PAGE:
By Kaleem Dean
Yet another tragic blasphemy case against a minority in Pakistan is unfolding. Nabeel Chohan, a young Christian, has been arrested for allegedly “liking” a picture on Facebook that was deemed disparaging to Islam.
Chohan, whose ages has been reported to be between 16 and 18, was accused of liking a picture of the Khana Kaaaba (the “cube”), the tomb of the prophet of Islam, Mohammed, that was posted in a disrespectful way.
An Islamist living in the vicinity of Chochan noticed the picture on Facebook, which had garnered one “like,” allegedly by Chohan. He immediately gathered the Muslim community and explained to them the “offense,” before taking the matter to the police.
The young man was promptly arrested, while his family was forced to flee from home and the entire area for fear of a reprisal attack by the mob, common in these cases. Chohan was charged under a provision of Pakistan’s blasphemy laws which states that, “Deliberate and malicious acts intended to outrage religious feelings of any class by insulting its religion or religious beliefs” are punishable by 10 years in prison or a fine or both.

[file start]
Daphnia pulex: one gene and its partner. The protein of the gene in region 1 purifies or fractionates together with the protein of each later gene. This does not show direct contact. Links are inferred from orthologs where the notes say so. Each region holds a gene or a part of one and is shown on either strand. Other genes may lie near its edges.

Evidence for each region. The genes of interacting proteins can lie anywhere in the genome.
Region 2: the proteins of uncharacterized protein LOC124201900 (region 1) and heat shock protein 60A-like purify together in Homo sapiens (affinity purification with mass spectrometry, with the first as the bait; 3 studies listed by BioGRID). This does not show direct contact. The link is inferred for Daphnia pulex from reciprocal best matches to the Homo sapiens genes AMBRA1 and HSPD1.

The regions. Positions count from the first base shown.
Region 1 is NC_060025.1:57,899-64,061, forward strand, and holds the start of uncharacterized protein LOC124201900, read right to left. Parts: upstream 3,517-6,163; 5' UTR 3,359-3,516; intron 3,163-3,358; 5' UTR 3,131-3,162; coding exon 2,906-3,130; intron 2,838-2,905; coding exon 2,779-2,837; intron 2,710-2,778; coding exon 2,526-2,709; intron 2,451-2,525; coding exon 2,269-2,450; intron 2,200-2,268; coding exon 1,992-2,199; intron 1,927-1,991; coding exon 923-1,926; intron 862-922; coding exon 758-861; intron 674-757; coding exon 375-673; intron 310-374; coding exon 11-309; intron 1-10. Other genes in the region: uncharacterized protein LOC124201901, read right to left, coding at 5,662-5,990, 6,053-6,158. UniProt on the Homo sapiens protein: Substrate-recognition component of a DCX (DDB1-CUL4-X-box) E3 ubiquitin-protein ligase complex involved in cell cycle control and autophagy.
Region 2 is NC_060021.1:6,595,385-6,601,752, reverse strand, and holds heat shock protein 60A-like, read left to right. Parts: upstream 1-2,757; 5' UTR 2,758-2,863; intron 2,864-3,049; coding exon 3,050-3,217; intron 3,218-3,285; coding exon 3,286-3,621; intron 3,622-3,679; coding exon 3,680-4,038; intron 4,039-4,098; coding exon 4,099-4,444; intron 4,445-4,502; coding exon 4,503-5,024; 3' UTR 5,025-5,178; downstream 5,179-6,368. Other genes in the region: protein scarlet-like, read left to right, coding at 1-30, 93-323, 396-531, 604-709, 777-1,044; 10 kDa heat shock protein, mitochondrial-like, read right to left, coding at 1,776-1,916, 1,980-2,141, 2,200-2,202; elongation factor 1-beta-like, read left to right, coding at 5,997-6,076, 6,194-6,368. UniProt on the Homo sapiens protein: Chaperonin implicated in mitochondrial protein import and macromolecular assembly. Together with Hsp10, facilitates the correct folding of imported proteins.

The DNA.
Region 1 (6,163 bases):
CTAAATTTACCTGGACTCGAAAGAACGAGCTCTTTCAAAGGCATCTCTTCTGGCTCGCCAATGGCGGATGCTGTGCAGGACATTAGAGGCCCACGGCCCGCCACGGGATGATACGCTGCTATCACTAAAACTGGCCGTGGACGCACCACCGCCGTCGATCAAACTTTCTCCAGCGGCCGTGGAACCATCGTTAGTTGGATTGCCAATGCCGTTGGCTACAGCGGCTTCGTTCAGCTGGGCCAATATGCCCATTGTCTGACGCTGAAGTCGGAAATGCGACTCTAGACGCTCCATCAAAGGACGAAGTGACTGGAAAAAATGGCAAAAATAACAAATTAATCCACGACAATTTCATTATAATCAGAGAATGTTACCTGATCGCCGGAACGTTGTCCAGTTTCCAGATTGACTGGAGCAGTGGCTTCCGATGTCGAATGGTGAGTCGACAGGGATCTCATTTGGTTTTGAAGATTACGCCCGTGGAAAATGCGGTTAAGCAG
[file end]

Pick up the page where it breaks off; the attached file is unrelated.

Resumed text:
Of course, it is know that the arrest of this young Christian man will not ensure the sanctity of Islam. Rather, these kind of actions will be ridiculed by the civilized world that values freedom of expression, including the freedom to share one’s religious opinion.
Every single blasphemy case in Pakistan not only puts the victim in danger but also puts all other ethnic minorities in a state of fear and anxiety. Once the accusation is made, entire communities can be wiped out or forced to flee.
The international community has failed to come to the aid of Christians, Hindus, Sikhs and other minorities who face such unfathomable atrocities on a daily basis. In this case, the life of young Christian man has been ruined due to the serious allegation against him. He will suffer horrific persecution in the jail — even worse than the war criminals.
His family, friends and relatives will find no refuge in Pakistan. They will, most likely, try to flee the country to join hundreds of other Christian families who are stranded in different countries in their quest to find refuge.
One thing is certain: Trouble is waiting for Chohan and his family, whether they stay in Pakistan or try to jump into the shadows ofinjustices and prejudices of UNHCR, UN and the larger WesternChristian world.
Kaleem Dean is human rights activist and journalist from Pakistan. He currently lives in the UK. He was the publisher of Christian Monitor in Pakistan, a leading Christian newspaper which covers minority issues. He presently writes for various Pakistani papers. Write to him at Kaleem.Dean@mail.com